Intended for healthcare professionals

Views And Reviews Acute Perspective

David Oliver: Should we bring the curtain down on NHS social media performances?

BMJ 2020; 371 doi: https://doi.org/10.1136/bmj.m4497 (Published 26 November 2020) Cite this as: BMJ 2020;371:m4497
  1. David Oliver, consultant in geriatrics and acute general medicine
  1. Berkshire
  1. davidoliver372{at}googlemail.com
    Follow David on Twitter @mancunianmedic

Should anyone care if NHS staff post a few loosely choreographed dances on TikTok, a healthcare themed choral routine on YouTube, or an unburdening rant on Facebook?

NHS shop floor clinical teams have always bonded, laughed together, drunk together, and shared their frustrations in ward rest areas, accommodation blocks, and messes. But, until social media, we kept them among ourselves. The covid-19 pandemic has led to plenty of pressures on teams, so a desire to de-stress or unburden is understandable—but have we taken it too far?

My immediate feeling is that it’s nobody’s business how frontline clinical staff in demanding roles let off steam, so long as we continue to do our jobs to the best of our abilities. Post what you like; ignore the haters.

Health professionals already have clear guidelines from regulators, unions, and defence organisations on social media use.1234 These focus on issues such as patient confidentiality, respectful treatment of colleagues, and non-discriminatory language. They say nothing about a lunch break flash mob dancing in a corridor or an end-of-day chat to a camera phone.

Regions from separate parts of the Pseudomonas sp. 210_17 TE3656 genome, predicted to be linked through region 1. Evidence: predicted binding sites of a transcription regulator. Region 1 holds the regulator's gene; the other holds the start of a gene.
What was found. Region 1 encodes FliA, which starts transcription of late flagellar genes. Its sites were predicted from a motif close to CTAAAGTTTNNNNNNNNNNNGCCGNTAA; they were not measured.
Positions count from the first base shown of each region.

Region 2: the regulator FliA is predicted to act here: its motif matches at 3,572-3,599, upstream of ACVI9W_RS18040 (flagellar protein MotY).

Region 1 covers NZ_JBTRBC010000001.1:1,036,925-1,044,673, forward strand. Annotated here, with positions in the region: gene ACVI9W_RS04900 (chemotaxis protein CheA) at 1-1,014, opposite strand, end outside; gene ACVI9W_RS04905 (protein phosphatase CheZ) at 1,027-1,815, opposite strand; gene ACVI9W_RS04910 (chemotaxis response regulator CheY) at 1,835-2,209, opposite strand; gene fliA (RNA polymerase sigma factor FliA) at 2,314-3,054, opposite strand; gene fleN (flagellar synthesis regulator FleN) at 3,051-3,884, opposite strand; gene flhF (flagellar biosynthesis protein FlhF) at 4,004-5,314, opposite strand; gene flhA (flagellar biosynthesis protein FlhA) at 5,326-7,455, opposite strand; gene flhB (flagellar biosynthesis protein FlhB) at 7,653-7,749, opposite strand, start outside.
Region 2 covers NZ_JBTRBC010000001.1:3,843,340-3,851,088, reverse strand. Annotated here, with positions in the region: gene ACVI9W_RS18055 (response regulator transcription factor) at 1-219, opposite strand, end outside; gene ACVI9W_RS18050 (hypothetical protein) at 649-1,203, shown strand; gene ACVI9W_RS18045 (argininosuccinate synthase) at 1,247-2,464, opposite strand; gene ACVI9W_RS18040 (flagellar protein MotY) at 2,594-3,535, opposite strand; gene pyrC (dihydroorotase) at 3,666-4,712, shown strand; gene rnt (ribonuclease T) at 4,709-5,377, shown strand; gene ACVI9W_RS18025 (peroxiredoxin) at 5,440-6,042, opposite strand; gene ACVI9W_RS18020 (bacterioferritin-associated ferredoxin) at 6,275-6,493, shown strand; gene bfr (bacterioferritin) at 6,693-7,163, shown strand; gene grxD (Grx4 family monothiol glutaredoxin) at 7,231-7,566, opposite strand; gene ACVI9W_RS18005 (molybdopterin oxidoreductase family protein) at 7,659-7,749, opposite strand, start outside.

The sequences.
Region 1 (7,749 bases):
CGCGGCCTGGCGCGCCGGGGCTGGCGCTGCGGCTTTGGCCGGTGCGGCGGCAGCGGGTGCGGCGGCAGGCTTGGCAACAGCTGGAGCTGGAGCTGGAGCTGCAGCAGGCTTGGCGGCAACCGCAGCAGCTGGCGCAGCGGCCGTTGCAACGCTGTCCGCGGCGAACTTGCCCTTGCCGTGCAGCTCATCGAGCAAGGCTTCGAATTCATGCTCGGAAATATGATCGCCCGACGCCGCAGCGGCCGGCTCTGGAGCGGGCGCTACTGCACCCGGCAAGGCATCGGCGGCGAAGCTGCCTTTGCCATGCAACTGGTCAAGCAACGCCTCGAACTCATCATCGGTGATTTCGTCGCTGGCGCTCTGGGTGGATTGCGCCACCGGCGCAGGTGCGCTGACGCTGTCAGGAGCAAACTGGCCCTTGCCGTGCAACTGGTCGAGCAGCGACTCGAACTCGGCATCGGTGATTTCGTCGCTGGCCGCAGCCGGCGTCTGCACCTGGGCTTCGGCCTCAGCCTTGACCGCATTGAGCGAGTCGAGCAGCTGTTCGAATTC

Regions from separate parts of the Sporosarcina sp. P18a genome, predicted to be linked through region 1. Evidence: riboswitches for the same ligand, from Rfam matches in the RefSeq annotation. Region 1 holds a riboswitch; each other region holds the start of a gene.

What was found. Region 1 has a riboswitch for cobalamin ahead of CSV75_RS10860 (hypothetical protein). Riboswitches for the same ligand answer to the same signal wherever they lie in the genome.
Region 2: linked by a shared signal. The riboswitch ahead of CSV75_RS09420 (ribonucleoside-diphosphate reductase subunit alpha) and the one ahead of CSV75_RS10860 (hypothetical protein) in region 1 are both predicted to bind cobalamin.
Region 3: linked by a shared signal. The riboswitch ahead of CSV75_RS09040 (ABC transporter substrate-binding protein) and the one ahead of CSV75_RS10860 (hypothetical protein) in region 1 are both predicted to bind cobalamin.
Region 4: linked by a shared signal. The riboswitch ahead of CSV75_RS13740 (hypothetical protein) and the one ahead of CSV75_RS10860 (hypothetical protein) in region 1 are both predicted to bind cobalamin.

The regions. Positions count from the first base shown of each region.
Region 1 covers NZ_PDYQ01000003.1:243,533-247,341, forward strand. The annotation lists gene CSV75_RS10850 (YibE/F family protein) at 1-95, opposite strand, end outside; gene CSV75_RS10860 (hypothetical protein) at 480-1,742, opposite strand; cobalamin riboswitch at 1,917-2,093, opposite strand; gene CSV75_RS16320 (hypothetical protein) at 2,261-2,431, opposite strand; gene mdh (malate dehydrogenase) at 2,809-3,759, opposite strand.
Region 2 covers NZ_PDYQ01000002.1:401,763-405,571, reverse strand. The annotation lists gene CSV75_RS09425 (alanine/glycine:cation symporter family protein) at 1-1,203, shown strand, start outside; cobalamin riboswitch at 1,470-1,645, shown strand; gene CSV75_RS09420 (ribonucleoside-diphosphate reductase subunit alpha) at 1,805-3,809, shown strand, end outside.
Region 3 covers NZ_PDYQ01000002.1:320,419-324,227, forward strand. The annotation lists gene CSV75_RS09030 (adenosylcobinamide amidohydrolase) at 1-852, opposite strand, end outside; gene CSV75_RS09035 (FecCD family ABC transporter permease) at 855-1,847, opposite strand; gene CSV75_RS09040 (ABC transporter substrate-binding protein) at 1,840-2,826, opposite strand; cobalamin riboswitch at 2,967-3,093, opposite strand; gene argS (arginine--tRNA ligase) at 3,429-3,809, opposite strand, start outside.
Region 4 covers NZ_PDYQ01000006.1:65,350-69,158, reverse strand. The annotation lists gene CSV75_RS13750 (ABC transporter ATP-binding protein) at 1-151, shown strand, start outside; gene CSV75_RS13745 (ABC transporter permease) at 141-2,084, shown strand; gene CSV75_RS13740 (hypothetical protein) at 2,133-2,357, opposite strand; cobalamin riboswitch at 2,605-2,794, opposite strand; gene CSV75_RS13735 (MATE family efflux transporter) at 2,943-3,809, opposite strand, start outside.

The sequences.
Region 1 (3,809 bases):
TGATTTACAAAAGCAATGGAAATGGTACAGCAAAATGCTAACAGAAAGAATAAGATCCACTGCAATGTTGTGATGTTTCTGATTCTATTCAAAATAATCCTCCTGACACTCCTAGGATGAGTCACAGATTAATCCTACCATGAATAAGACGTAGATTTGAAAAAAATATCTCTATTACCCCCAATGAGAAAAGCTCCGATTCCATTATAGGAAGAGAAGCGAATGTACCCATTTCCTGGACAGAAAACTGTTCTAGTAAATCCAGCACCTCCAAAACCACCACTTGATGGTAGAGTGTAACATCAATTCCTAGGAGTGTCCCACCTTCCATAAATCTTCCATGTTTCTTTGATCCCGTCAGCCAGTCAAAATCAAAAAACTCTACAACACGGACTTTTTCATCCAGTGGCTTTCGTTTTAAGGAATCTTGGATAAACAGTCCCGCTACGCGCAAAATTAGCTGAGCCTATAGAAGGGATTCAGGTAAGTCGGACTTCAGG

Of course, general guidelines from the General Medical Council5 or the Nursing and Midwifery Council6 discuss not harming the profession’s reputation. Individual employers have guidance on social media, and doctors’ employment contracts provide some protections for work away from clinical care, including media. But nothing specifically covers this stuff, so we’re in the clear, right? On reflection, I’m not so sure.

I know how hard my colleagues work, how much they care, and how tough their jobs can be. But TikTok dances by staff in uniform last spring are constantly used in hashtags, websites, and personal accounts, as well as in columns hostile to the NHS and those that trivialise the pandemic. This invites comments along the lines of: “See! They’re all sitting around because hospitals are empty and GP surgeries are closed and have time for dances!” We’re feeding the beast.

Similar patterns arose during the junior doctors’ contract dispute in 2016, which then doubled as a campaign for the NHS’s values and future. Staff choral routines or selfies taken during time off were then weaponised against the wider NHS workforce and service model, on social media and in newspapers.

I’ve also seen pandemic era criticism suggesting that self-recorded pieces on camera phones by tearful clinical staff, or photos of trolley strewn corridors, ambulances stacked outside hospitals, or ICU staff in full protective gear, have encouraged some patients to stay away from hospital. These clips could fuel a desire to protect the NHS and unwittingly add to people’s fears of hospital acquired covid-19.

I very much distinguish between such performances and doctors legitimately sharing their views, data, experience of clinical care, or research evidence and joining in the policy debate. We’re private citizens too, and advocacy is part of our professional duty. But on balance, when it comes to song and dance routines or emotive videos when in work clothes or on site, we should be more cautious—and perhaps, if in doubt, not post at all.

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